• Enoteca Vanni, Piazza del Salvatore 7, 039 0583 491902 (), [3]. closed Sundays?. A decent wine and liquor store. One could spend some time poking around the four cellar rooms.  edit


Only in Lucca you can find a special Sweet-bread in shape of a small baguette or a bun. It's called "Buccellato" and it has raisins inside and has a unique taste of anise. You can find it in a small shop called Taddeucci, behind Saint Michael's church in the main square of Lucca

  • Trattoria da Leo, Via Tegrimi 1, 0583 492236. Fairly typical Tuscan cuisine with some Luccan touches (e.g. pine nuts). The menu is only in Italian (a good sign). Vegetarian friendly. Reservations are a good idea or arrive around 7:00. An excellent meal for the price.  edit
  • Pizzeria La Bersagliera, Via Pisana 2136, 0583510758. If you happen to have a car, do check out this pizzeria, just ten minutes drive outside of town, it's worth. The owners come from Calabria, so you are likely to find all kinds of spicy salami, olives, mushrooms on top of your pizza. A different meal, served by distracted waitresses. Beware: You can't have your espresso coffee there. Being asked for coffees, the old owner – I don't think she's still around – used to reply: "Yeah, go get that at La Cubana", which is a bar downtown. Oh, and you can't make reservations: Be there by 7PM.  edit
  • Forno a vapore Amedeo Giusti, Via Santa Lucia 18/20, 0583 496285. Strolling along the Torre Guinigi (the one with trees on top), you'll probably sniff some irresistible oily and flory smell. It's called focaccia, the Lucchese idea of a snack.  edit
  • Locanda Eremo del Gusto Via Gelli 35/37 - 55012 - Petrognano - Capannori - LU - +39.0583.978012 The restaurant of the Locanda eremo del Gusto lies at the ground floor of typical stone countryhouse, in a long a narrow long room painted with relaxing colours. A nice Veranda-bright during the day, green and fascinating in the evening- with large windows overlooking the countryside of Lucca. It accomodates 40 people.There is a small privè at the first floor which can be used for romantic or business dinners up to 6 people. The wonderful and panoramic terrace is now under preparation. It will host up to 40 people and it will be provided with a large area for smoker people. The terrace looks as the ancient medieval spotting towers which can bee seen all around Lucca area, in order to enjoy and discover villages, woods and paths.. At night, you will just have to look up at the stars in order to relax and feel like you are in most beautiful place in the world.


It is safe to drink the water that comes out of the public fountains. Many locals fill gallon jugs and it is their primary source of drinking water. It is delicious and quite refreshing. In fact, it taste better than most bottled water.

The digestive tonic China Massagli ( is produced at the Farmacia Massagli in Lucca. This is an eminent example of the "china" style of amaro (Italian potable bitters). If you ask for an "amaro locale" at a restaurant, this is likely what you will receive.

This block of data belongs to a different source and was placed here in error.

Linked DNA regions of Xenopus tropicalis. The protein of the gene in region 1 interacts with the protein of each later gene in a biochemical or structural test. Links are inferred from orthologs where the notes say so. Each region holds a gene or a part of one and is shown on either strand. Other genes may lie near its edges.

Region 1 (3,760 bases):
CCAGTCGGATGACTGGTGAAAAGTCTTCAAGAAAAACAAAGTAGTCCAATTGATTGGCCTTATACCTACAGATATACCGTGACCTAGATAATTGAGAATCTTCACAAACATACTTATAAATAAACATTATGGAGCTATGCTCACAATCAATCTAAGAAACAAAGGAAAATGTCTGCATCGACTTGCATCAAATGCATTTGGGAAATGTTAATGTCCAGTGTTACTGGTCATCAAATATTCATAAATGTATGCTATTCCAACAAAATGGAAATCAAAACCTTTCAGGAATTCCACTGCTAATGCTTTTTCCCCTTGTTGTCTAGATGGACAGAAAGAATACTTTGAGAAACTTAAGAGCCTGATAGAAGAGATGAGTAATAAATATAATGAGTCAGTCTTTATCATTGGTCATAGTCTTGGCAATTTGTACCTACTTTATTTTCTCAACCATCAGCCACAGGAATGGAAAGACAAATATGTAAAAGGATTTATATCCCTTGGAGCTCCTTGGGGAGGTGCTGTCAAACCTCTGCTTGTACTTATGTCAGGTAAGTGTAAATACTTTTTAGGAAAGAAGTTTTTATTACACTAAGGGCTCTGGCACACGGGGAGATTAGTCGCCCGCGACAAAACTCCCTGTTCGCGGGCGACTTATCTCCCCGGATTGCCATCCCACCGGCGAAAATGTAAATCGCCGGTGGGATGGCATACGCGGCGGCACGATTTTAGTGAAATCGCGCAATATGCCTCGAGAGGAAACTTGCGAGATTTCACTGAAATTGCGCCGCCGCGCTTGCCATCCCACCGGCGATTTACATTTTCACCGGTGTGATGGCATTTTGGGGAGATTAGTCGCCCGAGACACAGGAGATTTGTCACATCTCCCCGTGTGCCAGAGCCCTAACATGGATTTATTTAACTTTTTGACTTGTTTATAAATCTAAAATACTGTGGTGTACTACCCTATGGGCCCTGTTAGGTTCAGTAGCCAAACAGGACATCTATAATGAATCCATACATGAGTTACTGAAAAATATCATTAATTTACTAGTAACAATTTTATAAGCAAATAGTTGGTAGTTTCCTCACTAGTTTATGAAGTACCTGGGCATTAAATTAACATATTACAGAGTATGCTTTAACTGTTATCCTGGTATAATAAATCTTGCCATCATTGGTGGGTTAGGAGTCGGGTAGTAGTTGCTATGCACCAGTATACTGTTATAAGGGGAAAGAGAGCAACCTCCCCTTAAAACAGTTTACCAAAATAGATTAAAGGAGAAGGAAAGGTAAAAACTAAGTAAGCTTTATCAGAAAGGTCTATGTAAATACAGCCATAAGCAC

"Biadina" is another local style of bitters, bottled by Massagli and other producers; this drink is often sold with a small pack of pine nuts.


Accommodations are plentiful, and cheaper than in Florence or Siena. The best stay is at San Giuliano Terme (health giving waters are still offered to an international clientele) on the road which runs along the foot of the hills from Pisa to Lucca.

  • Youth Hostel, Via della Cavallerizza, 55100, Lucca, +39 0583 469957 (), [4]. The Youth Hostel is located inside the city walls.  edit
  • Casa Alba, Via Fillungo 142, 0583 495361, [5]. Only 5 rooms, and on the second floor with no lift, this place is charming nonetheless. Owner speaks English, clerk does not. Located in historical center of town. 60-85 euro/night, October 2007.  edit
  • Hotel Hambros il Parco, Via Pesciatina 197 55012, +39.0583.935355 (, fax: +39.0583.935356), [6]. Hotel Hambros Il Parco lies in the park of the eighteenth century "Villa Banchieri" which assures a relaxing atmosphere. The hotel is in the closest countryside, a few kilometers outside the historical center of Lucca.  edit
  • Locanda Eremo del Gusto Via Gelli 35/37 - 55012 - Petrognano - Capannori - LU - +39.0583.978012 Located in one of the most exclusive and marvellous area surrounding Lucca, “Locanda Eremo del Gusto B&b” allows you to have a wonderful stay in one of the charming bedroom of the ancient “Casa Colonica” (provided with parking). You will enjoy relaxing walks through the wood as well as visits to medieval “Borgo”, such as S. Gennaro and Petrognano. The property is located not far from Lucca and its perfectly preserved Walls and monuments, the suggestive Ville Lucchesi and “Il Parco Pinocchio” -Pinocchio’s Park- in Collodi. Pisa, Firenze and the Versilian beaches (with the well-known city of Forte dei Marmi) are about 1 hour away. “Eremo del Gusto” can also offer interesting solutions for your stay in Petrognano and in its surrondings.